Followers of practically any wild game, furred or feathered, know that most critters are creatures of edges—transition zones between one cover type or another. The edge where the forest meets the open field, the edge between two crop types, the edge of a briar thicket, or the edge of the treeline often harbor more than their fair share of game.
The same is true of fish. The edge of a weed bed, the edge of a current break, the edge of a drop-off, or the “edge” of the thermocline are often where the densest concentrations of baitfish—and the gamefish that feed on them—are located.
An edge that many anglers overlook is the one created by shade. Natural shade is ever-present yet always changing as the sun moves across the sky, affecting the size, depth, and edge created by whatever stands between the sun and the water. Some areas remain shady throughout the day, and some features, such as docks, bridges, or boats at dock, offer near-permanent shade, fish-holding cover, and the transitional edges between light and dark that fish prefer.
The majority of shade, however, is moving, and offers a transitional target for anglers after the gamefish that frequent the dark side. A spot that was bright, clear, and fish-free in the morning may be cloaked in deep shade in the afternoon, and offer comfortable cover for a bass or pike or trout to use while awaiting a meal.
At my local lake, I have patterned the shade “opps” over two decades of fishing it. I know when to fish the west-facing shale cliffs and the east-facing forested banks, as well as the various coves to best take advantage of the cover offered by the sun’s movements. I concentrate on the edge where sunlight meets shade, knowing that the bass I seek often work the transition to their advantage, ambushing minnows that swim from shade to light where they are easily seen.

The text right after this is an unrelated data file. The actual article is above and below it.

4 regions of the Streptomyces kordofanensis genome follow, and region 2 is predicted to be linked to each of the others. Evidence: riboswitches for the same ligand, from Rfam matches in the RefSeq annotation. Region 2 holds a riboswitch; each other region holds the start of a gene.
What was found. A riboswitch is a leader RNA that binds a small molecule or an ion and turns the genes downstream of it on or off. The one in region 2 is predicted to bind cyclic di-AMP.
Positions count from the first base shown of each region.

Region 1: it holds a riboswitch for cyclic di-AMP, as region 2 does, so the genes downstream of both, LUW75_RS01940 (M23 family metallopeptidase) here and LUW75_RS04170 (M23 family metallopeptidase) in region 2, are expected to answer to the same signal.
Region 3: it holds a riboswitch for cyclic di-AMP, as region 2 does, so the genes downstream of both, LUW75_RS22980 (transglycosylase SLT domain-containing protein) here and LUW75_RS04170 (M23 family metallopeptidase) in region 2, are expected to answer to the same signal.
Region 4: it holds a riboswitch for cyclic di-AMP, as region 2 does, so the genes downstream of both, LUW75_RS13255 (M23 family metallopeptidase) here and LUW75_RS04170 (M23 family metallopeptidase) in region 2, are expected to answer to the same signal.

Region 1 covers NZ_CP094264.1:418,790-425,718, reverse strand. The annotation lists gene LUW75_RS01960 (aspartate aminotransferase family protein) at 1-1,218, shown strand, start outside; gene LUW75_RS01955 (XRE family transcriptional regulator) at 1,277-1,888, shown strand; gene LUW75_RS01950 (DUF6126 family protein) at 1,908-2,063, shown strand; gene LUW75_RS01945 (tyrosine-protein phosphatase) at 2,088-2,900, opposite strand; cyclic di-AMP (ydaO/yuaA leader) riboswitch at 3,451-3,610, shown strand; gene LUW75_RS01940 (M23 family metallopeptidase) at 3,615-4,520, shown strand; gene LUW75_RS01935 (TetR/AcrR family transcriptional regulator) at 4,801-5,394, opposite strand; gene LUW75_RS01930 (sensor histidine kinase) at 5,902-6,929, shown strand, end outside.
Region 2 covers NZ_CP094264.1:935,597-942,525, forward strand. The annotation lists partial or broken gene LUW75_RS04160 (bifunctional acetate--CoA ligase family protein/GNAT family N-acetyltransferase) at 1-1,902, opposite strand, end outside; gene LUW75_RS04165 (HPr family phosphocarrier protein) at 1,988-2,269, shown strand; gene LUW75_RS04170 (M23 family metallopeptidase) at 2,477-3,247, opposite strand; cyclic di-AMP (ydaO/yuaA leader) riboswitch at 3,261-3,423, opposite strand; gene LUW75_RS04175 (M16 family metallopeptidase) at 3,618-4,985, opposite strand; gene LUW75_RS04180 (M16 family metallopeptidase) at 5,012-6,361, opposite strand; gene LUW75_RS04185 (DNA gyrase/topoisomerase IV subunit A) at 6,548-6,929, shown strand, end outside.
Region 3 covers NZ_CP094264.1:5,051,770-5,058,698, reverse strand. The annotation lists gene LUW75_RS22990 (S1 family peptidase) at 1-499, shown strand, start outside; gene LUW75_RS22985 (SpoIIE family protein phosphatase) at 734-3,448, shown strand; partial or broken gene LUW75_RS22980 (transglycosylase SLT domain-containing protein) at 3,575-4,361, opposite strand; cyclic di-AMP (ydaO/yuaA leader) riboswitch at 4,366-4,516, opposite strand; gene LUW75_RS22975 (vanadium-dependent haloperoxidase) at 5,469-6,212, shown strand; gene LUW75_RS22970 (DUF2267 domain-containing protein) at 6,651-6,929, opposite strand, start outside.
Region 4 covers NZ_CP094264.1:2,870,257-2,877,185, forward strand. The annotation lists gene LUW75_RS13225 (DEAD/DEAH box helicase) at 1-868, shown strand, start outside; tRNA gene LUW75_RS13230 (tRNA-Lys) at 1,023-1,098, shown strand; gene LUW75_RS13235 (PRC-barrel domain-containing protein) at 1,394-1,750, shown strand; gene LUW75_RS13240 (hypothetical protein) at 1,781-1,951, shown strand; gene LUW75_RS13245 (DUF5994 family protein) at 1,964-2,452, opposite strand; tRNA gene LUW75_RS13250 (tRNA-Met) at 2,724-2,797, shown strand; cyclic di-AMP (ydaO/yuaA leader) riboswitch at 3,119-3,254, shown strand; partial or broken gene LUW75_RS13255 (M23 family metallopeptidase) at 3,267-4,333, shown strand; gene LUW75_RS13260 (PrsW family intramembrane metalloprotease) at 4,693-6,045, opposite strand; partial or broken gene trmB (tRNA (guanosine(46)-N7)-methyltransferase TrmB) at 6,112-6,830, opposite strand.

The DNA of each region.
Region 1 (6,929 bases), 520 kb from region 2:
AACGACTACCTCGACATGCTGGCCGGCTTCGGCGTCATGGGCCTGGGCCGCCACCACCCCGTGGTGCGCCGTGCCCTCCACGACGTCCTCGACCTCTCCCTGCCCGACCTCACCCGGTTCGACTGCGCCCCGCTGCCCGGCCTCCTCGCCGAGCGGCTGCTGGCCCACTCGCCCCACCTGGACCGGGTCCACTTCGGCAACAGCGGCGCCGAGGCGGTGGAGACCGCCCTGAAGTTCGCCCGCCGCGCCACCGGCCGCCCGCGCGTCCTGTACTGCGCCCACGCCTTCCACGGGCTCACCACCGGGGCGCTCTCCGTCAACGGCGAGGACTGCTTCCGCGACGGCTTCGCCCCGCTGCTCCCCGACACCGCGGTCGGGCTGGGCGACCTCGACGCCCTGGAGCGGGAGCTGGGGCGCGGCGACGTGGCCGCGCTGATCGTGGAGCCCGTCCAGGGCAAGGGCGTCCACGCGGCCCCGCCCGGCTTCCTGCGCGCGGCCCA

On the hottest summer days I often target the permanent shade around the bridge abutments supporting the causeways that pass over the reservoir. The sharp cement angles create defined edges between shade and light that often hold dense concentrations of fish. I happened to glance at the fish finder while passing under a span one bright summer day and saw the arcs that appeared and disappeared on the display screen as we passed from bright sun, through sudden shade, and back to sunlight. To take advantage of the cover, I quietly anchor back in the shade within casting distance of the light’s edge and cast into the illuminated area, retrieving minnow- or crawfish-imitating crankbaits back to the boat while expecting hits as the lures pass through the transition zone.
Night fishing under lights offers similar edges of illumination that fish find attractive. Using submersible lights to draw baitfish, the minnows often school-up in the light or dart through it at regular intervals. Meanwhile, the bass, walleyes, and trout hang on the edge of the cone of light and dart in and out or hang on the edge, nabbing baitfish that stray into the shadows. Casting jigs or crankbaits or suspending live baits under bobbers at the edge of the light often results in fast action on fish that work the transitional zone. Another tactic relies on blade baits cast or vertically jigged to work the bottom of the artificial light cone for predators that prowl the edge offered by the deepest light penetration.
At the other end of the night light-fishing spectrum, when I hear the fish crashing minnows and insects on the surface just outside of the glow’s perimeter, I know it’s time to break out the surface baits. Casting out into the darkness I enjoy audible fishing action working the edge of light that—day or night—fish find so attractive.